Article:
maximize borrowings, strangle cash flaw, create new warehouses and yet
still not get the goods to the customer all in one go and within specified
lead times. It is probably the most complex technical area to get nearly
right (within the supply chain) and also an area where there is a severe
shortage of skills.
The major variables within inventory management are:
1.Source of supply
2.Frequency of delivery
4.Working capital availability
6.Storage Facility size and locations
7.Fleet Mix and Capacity
It is, therefore, of little wonder that many companies
struggle to achieve any form of optimization their inventory levels, and
alone arrange them and, without the benefit of quality computer technique
inventory management becomes a nightmare.
Further compounding influences on the efficiency of inventory
management are the entrenched attitudes of different departments, which if
viewed in isolation are all contrary to one another:
1.Finance requires lie lowest possible inventory level
2.Purchasing wants the bulls discounts
3.Sales and marketing want to meet every level of demand
These situations point to a dire need to establish the
highest level of coordination and responsibility which cuts across all the
traditional departmental political barriers, hence the move in retailing to
centralized in inventory management.
Within the control of inventory management of problems
getting it wrong fall into two categories:
levels, Result in:
1.Higher investment with the concurrent increase in interest
2.Storage facilities having to increased
3.If self life is a consideration then, out of age" product
4.Imbalances in product mix where storage facility are
Levels, Result in:
1.Part order deliveries
2.Progress chasing costs
3.Administration cost of supporting part order
4.Higher picking cost
5.Distortion of demand patterns
7.Expensive order processing
8.Under utilization of storage and transportation facilities
The implication of each or all of resultant condition are
rarely recorded which is surprising when their impact on the bottom line
can be so great. Unfortunately, very few information systems are designed to
identify problem areas, transaction processing being the fundamental
reason for installing computer which is a genuine under utilization of
Many of the inventory management techniques utilized are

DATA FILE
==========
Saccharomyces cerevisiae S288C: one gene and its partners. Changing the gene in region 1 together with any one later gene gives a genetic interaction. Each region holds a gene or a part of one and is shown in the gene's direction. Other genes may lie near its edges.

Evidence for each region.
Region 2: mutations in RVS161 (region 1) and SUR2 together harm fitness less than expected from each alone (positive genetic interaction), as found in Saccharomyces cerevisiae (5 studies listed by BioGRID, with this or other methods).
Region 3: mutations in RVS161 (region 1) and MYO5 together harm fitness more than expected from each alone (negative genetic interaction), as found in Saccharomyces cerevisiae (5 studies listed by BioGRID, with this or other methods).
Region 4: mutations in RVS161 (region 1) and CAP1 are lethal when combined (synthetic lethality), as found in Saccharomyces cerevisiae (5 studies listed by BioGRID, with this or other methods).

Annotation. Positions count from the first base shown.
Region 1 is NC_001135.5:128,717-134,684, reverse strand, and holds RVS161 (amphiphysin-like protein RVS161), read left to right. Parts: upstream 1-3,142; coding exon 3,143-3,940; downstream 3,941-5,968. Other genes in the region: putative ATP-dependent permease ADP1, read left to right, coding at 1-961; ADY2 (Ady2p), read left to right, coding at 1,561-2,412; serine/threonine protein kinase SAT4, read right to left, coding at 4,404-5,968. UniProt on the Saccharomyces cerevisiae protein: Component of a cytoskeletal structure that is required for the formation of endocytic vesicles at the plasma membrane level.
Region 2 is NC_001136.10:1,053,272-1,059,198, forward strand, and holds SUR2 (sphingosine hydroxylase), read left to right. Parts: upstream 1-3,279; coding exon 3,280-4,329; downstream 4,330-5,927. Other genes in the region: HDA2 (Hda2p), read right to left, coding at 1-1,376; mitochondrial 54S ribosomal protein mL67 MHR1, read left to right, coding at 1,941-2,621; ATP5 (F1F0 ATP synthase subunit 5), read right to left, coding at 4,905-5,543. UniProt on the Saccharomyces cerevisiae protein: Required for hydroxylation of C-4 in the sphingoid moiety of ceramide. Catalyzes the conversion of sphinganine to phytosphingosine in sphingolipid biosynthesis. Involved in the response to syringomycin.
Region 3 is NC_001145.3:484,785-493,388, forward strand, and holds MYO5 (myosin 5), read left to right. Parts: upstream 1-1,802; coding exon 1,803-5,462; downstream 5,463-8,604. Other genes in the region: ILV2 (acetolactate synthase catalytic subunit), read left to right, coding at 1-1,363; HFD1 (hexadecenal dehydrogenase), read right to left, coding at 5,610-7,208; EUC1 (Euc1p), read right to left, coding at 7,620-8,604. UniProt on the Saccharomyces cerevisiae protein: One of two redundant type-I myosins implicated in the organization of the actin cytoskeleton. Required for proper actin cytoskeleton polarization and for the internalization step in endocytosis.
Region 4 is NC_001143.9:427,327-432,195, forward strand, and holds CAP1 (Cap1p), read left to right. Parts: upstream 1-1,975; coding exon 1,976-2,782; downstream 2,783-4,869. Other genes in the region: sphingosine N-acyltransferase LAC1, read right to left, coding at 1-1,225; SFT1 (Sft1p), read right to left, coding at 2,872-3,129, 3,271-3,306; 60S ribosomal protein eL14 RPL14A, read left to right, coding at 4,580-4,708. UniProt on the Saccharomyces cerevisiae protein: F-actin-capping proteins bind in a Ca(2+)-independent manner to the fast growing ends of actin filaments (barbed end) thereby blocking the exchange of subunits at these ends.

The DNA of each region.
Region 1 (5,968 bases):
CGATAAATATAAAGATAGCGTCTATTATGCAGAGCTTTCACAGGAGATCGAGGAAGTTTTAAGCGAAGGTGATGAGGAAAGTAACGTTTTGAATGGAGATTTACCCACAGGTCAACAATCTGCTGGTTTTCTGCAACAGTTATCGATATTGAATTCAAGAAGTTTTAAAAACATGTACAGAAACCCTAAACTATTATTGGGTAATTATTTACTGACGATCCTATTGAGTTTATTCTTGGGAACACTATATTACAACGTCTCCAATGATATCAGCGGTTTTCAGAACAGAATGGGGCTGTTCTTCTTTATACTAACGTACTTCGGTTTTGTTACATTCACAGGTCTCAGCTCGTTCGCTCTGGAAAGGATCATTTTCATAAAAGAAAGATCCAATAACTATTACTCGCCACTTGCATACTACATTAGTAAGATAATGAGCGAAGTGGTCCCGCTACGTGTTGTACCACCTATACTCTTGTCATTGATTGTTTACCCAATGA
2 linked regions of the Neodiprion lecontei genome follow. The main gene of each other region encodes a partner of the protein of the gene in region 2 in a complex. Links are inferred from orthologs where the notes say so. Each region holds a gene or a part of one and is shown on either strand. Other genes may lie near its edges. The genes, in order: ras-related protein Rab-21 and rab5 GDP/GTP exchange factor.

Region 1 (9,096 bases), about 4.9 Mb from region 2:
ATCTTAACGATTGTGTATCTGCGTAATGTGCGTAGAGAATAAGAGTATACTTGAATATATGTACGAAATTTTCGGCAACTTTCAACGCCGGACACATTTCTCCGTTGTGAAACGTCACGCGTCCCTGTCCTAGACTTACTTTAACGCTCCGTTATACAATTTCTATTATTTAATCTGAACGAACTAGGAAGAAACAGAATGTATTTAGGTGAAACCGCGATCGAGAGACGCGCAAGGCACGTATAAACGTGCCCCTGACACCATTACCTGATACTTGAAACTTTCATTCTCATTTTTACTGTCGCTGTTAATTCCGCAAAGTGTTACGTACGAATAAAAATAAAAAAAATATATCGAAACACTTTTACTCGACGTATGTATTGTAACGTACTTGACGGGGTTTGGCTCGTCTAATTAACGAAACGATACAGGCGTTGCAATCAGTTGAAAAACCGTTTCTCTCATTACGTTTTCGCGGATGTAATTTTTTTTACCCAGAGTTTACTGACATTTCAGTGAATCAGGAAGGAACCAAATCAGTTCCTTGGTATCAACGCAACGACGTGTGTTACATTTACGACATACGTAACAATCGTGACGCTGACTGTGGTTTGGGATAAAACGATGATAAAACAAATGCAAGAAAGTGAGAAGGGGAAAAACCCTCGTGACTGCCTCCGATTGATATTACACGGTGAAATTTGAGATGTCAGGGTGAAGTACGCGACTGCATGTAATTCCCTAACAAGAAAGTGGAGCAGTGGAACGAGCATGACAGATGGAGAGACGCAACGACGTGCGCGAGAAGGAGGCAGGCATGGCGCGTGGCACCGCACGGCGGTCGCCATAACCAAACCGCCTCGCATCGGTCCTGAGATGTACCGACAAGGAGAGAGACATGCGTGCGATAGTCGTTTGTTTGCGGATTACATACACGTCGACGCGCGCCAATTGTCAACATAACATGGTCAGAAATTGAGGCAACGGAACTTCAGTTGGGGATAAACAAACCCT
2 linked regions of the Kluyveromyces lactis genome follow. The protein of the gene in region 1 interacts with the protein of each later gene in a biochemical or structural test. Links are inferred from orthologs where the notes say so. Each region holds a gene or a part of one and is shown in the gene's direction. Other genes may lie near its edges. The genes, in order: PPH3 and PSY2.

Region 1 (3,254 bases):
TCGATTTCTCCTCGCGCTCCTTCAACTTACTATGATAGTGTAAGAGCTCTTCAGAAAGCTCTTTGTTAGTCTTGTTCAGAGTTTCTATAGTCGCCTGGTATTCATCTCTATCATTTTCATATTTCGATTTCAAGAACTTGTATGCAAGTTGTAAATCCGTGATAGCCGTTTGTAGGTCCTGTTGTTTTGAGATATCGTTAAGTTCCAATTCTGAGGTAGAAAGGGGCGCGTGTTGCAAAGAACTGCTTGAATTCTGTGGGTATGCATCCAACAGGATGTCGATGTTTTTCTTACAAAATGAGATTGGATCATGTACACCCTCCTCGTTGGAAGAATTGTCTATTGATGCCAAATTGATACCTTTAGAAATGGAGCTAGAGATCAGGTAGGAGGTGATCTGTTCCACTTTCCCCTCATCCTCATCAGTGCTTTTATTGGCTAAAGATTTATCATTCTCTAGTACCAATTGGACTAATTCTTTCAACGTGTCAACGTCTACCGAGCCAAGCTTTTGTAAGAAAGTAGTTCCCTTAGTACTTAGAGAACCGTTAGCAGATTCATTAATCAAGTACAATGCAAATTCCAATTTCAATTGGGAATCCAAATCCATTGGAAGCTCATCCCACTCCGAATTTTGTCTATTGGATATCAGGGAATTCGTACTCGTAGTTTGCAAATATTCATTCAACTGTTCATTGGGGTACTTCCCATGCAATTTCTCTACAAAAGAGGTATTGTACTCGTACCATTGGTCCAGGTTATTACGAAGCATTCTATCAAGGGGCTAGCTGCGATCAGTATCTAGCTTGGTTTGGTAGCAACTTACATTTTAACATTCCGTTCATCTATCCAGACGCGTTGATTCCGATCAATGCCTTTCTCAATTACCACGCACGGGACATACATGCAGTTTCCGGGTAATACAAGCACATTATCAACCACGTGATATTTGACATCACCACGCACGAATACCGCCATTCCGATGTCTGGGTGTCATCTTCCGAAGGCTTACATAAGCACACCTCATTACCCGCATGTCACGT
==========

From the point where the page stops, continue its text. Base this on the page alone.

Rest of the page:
manual and therefore, contribute towards the just in case syndrome. Of
course, the opposite is just in time Inventory Management. The concept is
accepted by many management teams but not ideal for some body else.
The major reasons being given for not entering the fray- "Our business is
different and cant get our suppliers to accept the require service levels
our demands cycles are too variable" (probably caused by excessive sales
What is being forgotten is that even if the ultimate aim of
Just in Time (JIT) is not achieved, or is conceivably impossible to achieve,
to have commenced the journey will highlighted many opportunities for making
efficiencies or improvements. It is far better to set your sights high and
achieve a part of the stated aims then not to have done anything at all. The
principles of Just in Time can be applied in part, but, not without good
Many companies don't manage their suppliers correctly,
particularly as the management relates to JIT, many controls within the
purchasing function don't relate to the efficiencies of inventory management
but rather to the rejection of purchase prices and the obtaining of bulk
The balancing act is that of:
Obtaining the materials
or service, at the lowest cost, the most frequent
Delivery service level
to minimize the inventory levels
This is the subject on which most sales directors or managers
work and yet, few really act to find out what the customer
really want. The importance of understanding customer service, not only